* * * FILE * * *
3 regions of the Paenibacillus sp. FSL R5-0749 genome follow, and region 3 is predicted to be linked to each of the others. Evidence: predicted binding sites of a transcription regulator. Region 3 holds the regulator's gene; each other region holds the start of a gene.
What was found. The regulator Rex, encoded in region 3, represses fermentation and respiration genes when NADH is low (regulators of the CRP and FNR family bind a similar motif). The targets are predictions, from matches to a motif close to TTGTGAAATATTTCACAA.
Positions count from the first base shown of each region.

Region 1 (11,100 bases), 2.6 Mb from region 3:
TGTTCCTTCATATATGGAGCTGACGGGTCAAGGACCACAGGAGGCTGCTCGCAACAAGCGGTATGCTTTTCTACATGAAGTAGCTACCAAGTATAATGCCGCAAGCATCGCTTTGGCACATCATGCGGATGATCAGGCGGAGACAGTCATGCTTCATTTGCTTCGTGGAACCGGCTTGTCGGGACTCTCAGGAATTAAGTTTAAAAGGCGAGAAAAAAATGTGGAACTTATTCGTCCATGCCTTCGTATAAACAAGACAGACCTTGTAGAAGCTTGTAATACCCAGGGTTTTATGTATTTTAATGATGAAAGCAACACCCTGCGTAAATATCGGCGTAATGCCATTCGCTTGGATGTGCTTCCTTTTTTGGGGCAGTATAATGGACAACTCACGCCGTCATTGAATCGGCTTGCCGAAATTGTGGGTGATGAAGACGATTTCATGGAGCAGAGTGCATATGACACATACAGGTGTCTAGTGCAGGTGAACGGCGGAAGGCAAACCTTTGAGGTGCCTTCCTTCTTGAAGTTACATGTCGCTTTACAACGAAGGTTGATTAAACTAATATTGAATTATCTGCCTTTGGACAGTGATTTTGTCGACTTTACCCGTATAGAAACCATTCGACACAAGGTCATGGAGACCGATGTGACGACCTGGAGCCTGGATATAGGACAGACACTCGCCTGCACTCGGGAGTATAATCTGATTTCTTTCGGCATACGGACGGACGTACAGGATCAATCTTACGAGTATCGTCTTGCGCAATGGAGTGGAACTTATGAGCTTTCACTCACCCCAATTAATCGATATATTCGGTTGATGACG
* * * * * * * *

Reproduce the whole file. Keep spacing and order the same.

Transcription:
3 regions of the Paenibacillus sp. FSL R5-0749 genome follow, and region 3 is predicted to be linked to each of the others. Evidence: predicted binding sites of a transcription regulator. Region 3 holds the regulator's gene; each other region holds the start of a gene.
What was found. The regulator Rex, encoded in region 3, represses fermentation and respiration genes when NADH is low (regulators of the CRP and FNR family bind a similar motif). The targets are predictions, from matches to a motif close to TTGTGAAATATTTCACAA.
Positions count from the first base shown of each region.

Region 1 (11,100 bases), 2.6 Mb from region 3:
TGTTCCTTCATATATGGAGCTGACGGGTCAAGGACCACAGGAGGCTGCTCGCAACAAGCGGTATGCTTTTCTACATGAAGTAGCTACCAAGTATAATGCCGCAAGCATCGCTTTGGCACATCATGCGGATGATCAGGCGGAGACAGTCATGCTTCATTTGCTTCGTGGAACCGGCTTGTCGGGACTCTCAGGAATTAAGTTTAAAAGGCGAGAAAAAAATGTGGAACTTATTCGTCCATGCCTTCGTATAAACAAGACAGACCTTGTAGAAGCTTGTAATACCCAGGGTTTTATGTATTTTAATGATGAAAGCAACACCCTGCGTAAATATCGGCGTAATGCCATTCGCTTGGATGTGCTTCCTTTTTTGGGGCAGTATAATGGACAACTCACGCCGTCATTGAATCGGCTTGCCGAAATTGTGGGTGATGAAGACGATTTCATGGAGCAGAGTGCATATGACACATACAGGTGTCTAGTGCAGGTGAACGGCGGAAGGCAAACCTTTGAGGTGCCTTCCTTCTTGAAGTTACATGTCGCTTTACAACGAAGGTTGATTAAACTAATATTGAATTATCTGCCTTTGGACAGTGATTTTGTCGACTTTACCCGTATAGAAACCATTCGACACAAGGTCATGGAGACCGATGTGACGACCTGGAGCCTGGATATAGGACAGACACTCGCCTGCACTCGGGAGTATAATCTGATTTCTTTCGGCATACGGACGGACGTACAGGATCAATCTTACGAGTATCGTCTTGCGCAATGGAGTGGAACTTATGAGCTTTCACTCACCCCAATTAATCGATATATTCGGTTGATGACG